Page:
Intel (INTC) was honored Tuesday for its efforts to employ women in technical positions, and one of its managers was among three women cited for their technological contributions.
The awards were given to the Santa Clara chipmaker and Genevieve Bell, Intel Lab's director of interaction and experience research, by the Anita Borg Institute, a Palo Alto nonprofit organization that promotes the advancement of women in computer science and engineering.
"It's so important to have women role models," said the institute's CEO, Telle Whitney, who added that about 60 women and nearly 20 companies were in the running for the awards. In technological fields, "there are just way too few well-known women."
The institute said it recognized Intel for working hard to retain women with technical expertise, noting that the company's "voluntary turnover rate" of 2 percent over the last three years is one of the lowest among corporations.
"Intel has had a commitment to foster diversity for many years, and has developed a portfolio of strong programs and best practices to attract, develop and promote technical women," the institute said in a press release. "These include the popular Command Presence Workshop that helps mid-level women increase their visibility and effectiveness and the Women Principal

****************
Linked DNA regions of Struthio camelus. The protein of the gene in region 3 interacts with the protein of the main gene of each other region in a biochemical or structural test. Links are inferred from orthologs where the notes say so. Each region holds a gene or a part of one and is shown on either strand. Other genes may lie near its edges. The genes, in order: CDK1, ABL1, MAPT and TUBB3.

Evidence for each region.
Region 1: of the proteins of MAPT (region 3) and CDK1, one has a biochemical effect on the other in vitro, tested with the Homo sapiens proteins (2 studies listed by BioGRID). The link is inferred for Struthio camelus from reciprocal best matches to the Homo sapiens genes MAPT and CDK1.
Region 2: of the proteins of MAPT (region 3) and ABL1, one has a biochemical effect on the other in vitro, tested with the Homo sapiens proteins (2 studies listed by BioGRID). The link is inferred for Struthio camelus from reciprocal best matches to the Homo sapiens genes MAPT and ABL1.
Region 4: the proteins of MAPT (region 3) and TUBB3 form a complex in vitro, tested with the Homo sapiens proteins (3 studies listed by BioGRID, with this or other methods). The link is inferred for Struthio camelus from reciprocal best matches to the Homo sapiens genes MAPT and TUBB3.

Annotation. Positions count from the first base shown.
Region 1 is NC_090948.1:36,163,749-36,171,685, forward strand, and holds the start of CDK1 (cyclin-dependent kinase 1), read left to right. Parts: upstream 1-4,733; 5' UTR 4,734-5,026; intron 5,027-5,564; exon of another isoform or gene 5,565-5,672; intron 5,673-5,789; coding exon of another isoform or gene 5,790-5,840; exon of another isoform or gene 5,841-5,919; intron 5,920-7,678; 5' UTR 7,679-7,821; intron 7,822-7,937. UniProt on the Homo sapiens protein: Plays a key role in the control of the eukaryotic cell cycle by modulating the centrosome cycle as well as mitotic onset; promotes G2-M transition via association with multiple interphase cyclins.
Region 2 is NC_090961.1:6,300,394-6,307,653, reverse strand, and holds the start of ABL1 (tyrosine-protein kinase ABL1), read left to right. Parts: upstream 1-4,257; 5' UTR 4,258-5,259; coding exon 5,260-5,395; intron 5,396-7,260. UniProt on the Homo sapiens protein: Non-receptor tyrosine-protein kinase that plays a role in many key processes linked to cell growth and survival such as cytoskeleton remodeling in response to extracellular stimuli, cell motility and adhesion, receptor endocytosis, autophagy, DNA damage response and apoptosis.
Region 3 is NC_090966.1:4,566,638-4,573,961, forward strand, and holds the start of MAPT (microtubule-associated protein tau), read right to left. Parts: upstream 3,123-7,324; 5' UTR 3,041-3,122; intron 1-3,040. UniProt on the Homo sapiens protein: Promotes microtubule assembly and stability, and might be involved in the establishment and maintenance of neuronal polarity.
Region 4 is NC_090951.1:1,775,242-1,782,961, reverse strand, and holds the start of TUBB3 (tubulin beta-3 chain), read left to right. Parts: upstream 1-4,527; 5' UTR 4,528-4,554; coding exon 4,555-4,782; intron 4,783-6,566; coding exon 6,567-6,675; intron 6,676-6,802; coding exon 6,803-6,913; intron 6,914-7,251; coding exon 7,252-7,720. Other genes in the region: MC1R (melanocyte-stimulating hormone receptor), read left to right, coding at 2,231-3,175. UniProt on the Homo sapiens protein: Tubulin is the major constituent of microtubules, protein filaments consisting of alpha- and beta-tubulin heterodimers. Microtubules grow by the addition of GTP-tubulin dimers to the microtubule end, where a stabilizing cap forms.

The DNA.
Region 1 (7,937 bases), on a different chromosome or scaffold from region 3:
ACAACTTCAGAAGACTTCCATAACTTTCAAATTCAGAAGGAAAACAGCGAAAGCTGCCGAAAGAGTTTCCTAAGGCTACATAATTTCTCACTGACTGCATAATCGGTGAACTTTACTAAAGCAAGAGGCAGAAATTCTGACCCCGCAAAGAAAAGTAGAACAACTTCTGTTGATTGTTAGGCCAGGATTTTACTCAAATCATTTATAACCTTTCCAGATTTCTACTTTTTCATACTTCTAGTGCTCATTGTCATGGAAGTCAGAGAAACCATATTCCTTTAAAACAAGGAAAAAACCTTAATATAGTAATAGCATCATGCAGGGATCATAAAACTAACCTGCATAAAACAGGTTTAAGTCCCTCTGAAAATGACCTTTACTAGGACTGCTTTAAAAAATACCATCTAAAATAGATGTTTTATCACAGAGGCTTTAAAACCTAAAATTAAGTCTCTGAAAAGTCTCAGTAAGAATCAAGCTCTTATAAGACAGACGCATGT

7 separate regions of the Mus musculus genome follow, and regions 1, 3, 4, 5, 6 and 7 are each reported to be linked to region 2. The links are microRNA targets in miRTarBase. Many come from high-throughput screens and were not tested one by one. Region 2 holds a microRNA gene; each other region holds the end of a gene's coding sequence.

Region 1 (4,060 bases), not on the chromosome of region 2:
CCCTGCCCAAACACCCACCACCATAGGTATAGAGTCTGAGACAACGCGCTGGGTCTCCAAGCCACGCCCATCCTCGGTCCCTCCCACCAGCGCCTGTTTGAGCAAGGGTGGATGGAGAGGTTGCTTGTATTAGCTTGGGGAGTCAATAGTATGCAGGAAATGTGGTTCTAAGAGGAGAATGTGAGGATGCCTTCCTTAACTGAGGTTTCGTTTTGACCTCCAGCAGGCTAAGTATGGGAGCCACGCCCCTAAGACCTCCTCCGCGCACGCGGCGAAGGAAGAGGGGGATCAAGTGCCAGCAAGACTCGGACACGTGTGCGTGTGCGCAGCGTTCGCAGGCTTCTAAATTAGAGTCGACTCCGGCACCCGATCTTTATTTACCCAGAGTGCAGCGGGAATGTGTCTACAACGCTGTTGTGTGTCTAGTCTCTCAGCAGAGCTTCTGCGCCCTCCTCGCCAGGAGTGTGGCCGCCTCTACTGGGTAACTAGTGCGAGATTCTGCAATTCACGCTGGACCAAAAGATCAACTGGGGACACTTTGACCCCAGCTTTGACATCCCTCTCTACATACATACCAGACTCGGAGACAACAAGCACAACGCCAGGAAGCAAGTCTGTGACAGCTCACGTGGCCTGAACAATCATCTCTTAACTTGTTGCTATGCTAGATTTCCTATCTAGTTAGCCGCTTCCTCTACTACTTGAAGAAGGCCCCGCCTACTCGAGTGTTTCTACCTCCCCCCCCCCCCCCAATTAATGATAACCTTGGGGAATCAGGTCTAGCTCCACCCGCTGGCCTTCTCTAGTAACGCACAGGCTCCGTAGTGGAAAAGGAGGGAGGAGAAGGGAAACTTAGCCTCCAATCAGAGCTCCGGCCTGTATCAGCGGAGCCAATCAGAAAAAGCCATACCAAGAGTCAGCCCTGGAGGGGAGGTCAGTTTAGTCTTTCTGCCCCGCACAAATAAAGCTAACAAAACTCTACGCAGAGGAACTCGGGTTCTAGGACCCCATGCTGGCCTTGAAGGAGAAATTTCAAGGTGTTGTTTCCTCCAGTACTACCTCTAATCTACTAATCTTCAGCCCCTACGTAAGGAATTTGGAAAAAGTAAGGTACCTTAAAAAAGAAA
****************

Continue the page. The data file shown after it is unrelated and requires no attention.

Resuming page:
Engineers and Fellows Forum that brings together senior individual contributors each year."
The institute also praised Intel for "constantly experimenting with new, innovative programs and practices aimed at leveraging the full benefits of a diverse technical workforce."
"We are incredibly excited about winning the award," said Kim Warren-Martin, Intel's global women's initiative manager, estimating that 28 percent or more of the company's roughly 100,000 workers are women. "Diversity brings creativity and more innovative solutions."
Bell, who was unavailable for comment, was recognized for her leadership. She is an anthropologist whose team of social scientists, human factors engineers, computer scientists and "interaction designers" study new consumer computing experiences.
"In this team and her prior roles, Bell has fundamentally altered the way Intel envisions and plans its products so that they are centered on people's needs rather than simply silicon capabilities," the institute said. It added that "Bell is a passionate advocate for the advancement of women in technology," and noted that her previous awards have included her 2012 induction into the Women In Technology International hall of fame.
Two other women were honored. Vicki Hanson, professor of inclusive technologies at the University of Dundee in Scotland and an IBM research staff member emeritus, was recognized for her "social impact." Maja Mataric -- a professor of computer science, neuroscience and pediatrics at the University of Southern California -- won for innovation.
The awards will be presented at Anita Borg's eighth annual Women of Vision Awards Banquet on May 9 in Santa Clara.
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